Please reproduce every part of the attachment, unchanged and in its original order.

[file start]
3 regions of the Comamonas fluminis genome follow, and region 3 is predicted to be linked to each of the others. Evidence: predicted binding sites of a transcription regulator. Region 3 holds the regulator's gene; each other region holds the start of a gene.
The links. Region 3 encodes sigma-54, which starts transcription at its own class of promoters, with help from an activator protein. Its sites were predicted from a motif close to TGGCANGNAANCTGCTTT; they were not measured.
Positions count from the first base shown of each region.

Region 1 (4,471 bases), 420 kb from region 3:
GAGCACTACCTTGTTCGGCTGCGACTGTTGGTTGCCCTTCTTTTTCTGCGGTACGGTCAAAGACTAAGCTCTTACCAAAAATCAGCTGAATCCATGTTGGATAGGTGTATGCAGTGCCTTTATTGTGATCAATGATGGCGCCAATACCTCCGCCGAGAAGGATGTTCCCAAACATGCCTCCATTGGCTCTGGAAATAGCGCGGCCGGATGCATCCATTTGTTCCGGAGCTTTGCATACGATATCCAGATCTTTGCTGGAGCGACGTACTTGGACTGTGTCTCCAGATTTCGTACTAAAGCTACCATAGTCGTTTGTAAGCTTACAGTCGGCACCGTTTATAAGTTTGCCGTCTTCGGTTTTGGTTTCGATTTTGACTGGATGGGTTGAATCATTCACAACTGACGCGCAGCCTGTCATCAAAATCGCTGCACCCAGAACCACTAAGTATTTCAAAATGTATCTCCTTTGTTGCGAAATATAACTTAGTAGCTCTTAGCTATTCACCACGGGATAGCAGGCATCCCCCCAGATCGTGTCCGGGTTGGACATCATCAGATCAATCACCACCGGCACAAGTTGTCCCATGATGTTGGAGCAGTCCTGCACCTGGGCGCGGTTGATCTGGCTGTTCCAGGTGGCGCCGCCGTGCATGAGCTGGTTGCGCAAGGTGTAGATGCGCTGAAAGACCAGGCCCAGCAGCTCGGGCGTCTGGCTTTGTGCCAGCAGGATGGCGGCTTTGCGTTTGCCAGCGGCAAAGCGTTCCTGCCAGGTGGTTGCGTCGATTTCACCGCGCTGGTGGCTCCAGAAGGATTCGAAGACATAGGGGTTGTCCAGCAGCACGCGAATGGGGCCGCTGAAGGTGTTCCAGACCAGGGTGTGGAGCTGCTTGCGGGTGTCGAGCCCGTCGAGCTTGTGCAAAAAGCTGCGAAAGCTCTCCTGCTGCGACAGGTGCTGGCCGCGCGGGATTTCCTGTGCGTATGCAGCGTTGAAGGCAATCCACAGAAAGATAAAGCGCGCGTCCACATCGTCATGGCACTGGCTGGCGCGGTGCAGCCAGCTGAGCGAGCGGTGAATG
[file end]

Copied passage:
3 regions of the Comamonas fluminis genome follow, and region 3 is predicted to be linked to each of the others. Evidence: predicted binding sites of a transcription regulator. Region 3 holds the regulator's gene; each other region holds the start of a gene.
The links. Region 3 encodes sigma-54, which starts transcription at its own class of promoters, with help from an activator protein. Its sites were predicted from a motif close to TGGCANGNAANCTGCTTT; they were not measured.
Positions count from the first base shown of each region.

Region 1 (4,471 bases), 420 kb from region 3:
GAGCACTACCTTGTTCGGCTGCGACTGTTGGTTGCCCTTCTTTTTCTGCGGTACGGTCAAAGACTAAGCTCTTACCAAAAATCAGCTGAATCCATGTTGGATAGGTGTATGCAGTGCCTTTATTGTGATCAATGATGGCGCCAATACCTCCGCCGAGAAGGATGTTCCCAAACATGCCTCCATTGGCTCTGGAAATAGCGCGGCCGGATGCATCCATTTGTTCCGGAGCTTTGCATACGATATCCAGATCTTTGCTGGAGCGACGTACTTGGACTGTGTCTCCAGATTTCGTACTAAAGCTACCATAGTCGTTTGTAAGCTTACAGTCGGCACCGTTTATAAGTTTGCCGTCTTCGGTTTTGGTTTCGATTTTGACTGGATGGGTTGAATCATTCACAACTGACGCGCAGCCTGTCATCAAAATCGCTGCACCCAGAACCACTAAGTATTTCAAAATGTATCTCCTTTGTTGCGAAATATAACTTAGTAGCTCTTAGCTATTCACCACGGGATAGCAGGCATCCCCCCAGATCGTGTCCGGGTTGGACATCATCAGATCAATCACCACCGGCACAAGTTGTCCCATGATGTTGGAGCAGTCCTGCACCTGGGCGCGGTTGATCTGGCTGTTCCAGGTGGCGCCGCCGTGCATGAGCTGGTTGCGCAAGGTGTAGATGCGCTGAAAGACCAGGCCCAGCAGCTCGGGCGTCTGGCTTTGTGCCAGCAGGATGGCGGCTTTGCGTTTGCCAGCGGCAAAGCGTTCCTGCCAGGTGGTTGCGTCGATTTCACCGCGCTGGTGGCTCCAGAAGGATTCGAAGACATAGGGGTTGTCCAGCAGCACGCGAATGGGGCCGCTGAAGGTGTTCCAGACCAGGGTGTGGAGCTGCTTGCGGGTGTCGAGCCCGTCGAGCTTGTGCAAAAAGCTGCGAAAGCTCTCCTGCTGCGACAGGTGCTGGCCGCGCGGGATTTCCTGTGCGTATGCAGCGTTGAAGGCAATCCACAGAAAGATAAAGCGCGCGTCCACATCGTCATGGCACTGGCTGGCGCGGTGCAGCCAGCTGAGCGAGCGGTGAATG